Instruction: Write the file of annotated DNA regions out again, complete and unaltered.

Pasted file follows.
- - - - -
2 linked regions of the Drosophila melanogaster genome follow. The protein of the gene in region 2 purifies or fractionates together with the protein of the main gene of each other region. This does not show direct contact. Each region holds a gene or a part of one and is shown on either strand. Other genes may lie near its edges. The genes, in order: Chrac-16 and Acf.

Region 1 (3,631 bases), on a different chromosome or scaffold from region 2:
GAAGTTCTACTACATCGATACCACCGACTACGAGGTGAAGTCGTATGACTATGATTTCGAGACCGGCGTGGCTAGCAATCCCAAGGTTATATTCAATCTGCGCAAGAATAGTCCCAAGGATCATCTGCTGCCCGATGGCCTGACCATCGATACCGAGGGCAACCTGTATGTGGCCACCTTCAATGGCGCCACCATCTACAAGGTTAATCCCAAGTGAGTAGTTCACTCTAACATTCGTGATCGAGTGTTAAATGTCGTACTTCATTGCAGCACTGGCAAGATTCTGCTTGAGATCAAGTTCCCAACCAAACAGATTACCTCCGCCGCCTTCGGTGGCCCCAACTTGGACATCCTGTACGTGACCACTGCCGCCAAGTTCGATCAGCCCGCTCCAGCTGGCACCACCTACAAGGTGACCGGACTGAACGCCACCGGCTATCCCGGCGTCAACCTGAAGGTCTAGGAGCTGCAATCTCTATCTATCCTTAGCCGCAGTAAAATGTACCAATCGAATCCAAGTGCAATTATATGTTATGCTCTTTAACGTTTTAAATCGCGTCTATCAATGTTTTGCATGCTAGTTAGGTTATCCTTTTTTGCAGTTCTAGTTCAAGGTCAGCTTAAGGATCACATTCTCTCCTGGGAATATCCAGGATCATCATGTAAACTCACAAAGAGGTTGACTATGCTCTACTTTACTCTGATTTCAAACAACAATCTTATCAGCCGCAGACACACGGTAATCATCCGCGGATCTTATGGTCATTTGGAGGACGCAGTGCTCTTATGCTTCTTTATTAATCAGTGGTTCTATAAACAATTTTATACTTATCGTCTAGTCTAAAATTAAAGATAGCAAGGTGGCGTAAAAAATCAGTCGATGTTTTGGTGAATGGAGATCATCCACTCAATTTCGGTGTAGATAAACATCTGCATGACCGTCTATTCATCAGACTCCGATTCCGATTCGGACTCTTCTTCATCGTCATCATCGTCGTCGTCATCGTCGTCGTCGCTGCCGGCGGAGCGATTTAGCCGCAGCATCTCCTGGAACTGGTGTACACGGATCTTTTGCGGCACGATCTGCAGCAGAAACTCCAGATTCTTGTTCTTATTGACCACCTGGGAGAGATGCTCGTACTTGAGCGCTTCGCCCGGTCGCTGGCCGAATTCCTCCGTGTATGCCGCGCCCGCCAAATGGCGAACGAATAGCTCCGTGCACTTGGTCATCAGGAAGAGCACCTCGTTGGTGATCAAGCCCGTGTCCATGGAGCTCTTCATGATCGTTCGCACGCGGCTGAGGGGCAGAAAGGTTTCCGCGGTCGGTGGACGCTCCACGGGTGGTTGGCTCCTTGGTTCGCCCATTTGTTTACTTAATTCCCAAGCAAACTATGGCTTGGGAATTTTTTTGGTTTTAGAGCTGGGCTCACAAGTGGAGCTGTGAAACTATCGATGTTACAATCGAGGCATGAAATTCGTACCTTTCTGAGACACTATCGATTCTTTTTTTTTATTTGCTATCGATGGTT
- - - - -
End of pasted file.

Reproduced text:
2 linked regions of the Drosophila melanogaster genome follow. The protein of the gene in region 2 purifies or fractionates together with the protein of the main gene of each other region. This does not show direct contact. Each region holds a gene or a part of one and is shown on either strand. Other genes may lie near its edges. The genes, in order: Chrac-16 and Acf.

Region 1 (3,631 bases), on a different chromosome or scaffold from region 2:
GAAGTTCTACTACATCGATACCACCGACTACGAGGTGAAGTCGTATGACTATGATTTCGAGACCGGCGTGGCTAGCAATCCCAAGGTTATATTCAATCTGCGCAAGAATAGTCCCAAGGATCATCTGCTGCCCGATGGCCTGACCATCGATACCGAGGGCAACCTGTATGTGGCCACCTTCAATGGCGCCACCATCTACAAGGTTAATCCCAAGTGAGTAGTTCACTCTAACATTCGTGATCGAGTGTTAAATGTCGTACTTCATTGCAGCACTGGCAAGATTCTGCTTGAGATCAAGTTCCCAACCAAACAGATTACCTCCGCCGCCTTCGGTGGCCCCAACTTGGACATCCTGTACGTGACCACTGCCGCCAAGTTCGATCAGCCCGCTCCAGCTGGCACCACCTACAAGGTGACCGGACTGAACGCCACCGGCTATCCCGGCGTCAACCTGAAGGTCTAGGAGCTGCAATCTCTATCTATCCTTAGCCGCAGTAAAATGTACCAATCGAATCCAAGTGCAATTATATGTTATGCTCTTTAACGTTTTAAATCGCGTCTATCAATGTTTTGCATGCTAGTTAGGTTATCCTTTTTTGCAGTTCTAGTTCAAGGTCAGCTTAAGGATCACATTCTCTCCTGGGAATATCCAGGATCATCATGTAAACTCACAAAGAGGTTGACTATGCTCTACTTTACTCTGATTTCAAACAACAATCTTATCAGCCGCAGACACACGGTAATCATCCGCGGATCTTATGGTCATTTGGAGGACGCAGTGCTCTTATGCTTCTTTATTAATCAGTGGTTCTATAAACAATTTTATACTTATCGTCTAGTCTAAAATTAAAGATAGCAAGGTGGCGTAAAAAATCAGTCGATGTTTTGGTGAATGGAGATCATCCACTCAATTTCGGTGTAGATAAACATCTGCATGACCGTCTATTCATCAGACTCCGATTCCGATTCGGACTCTTCTTCATCGTCATCATCGTCGTCGTCATCGTCGTCGTCGCTGCCGGCGGAGCGATTTAGCCGCAGCATCTCCTGGAACTGGTGTACACGGATCTTTTGCGGCACGATCTGCAGCAGAAACTCCAGATTCTTGTTCTTATTGACCACCTGGGAGAGATGCTCGTACTTGAGCGCTTCGCCCGGTCGCTGGCCGAATTCCTCCGTGTATGCCGCGCCCGCCAAATGGCGAACGAATAGCTCCGTGCACTTGGTCATCAGGAAGAGCACCTCGTTGGTGATCAAGCCCGTGTCCATGGAGCTCTTCATGATCGTTCGCACGCGGCTGAGGGGCAGAAAGGTTTCCGCGGTCGGTGGACGCTCCACGGGTGGTTGGCTCCTTGGTTCGCCCATTTGTTTACTTAATTCCCAAGCAAACTATGGCTTGGGAATTTTTTTGGTTTTAGAGCTGGGCTCACAAGTGGAGCTGTGAAACTATCGATGTTACAATCGAGGCATGAAATTCGTACCTTTCTGAGACACTATCGATTCTTTTTTTTTATTTGCTATCGATGGTT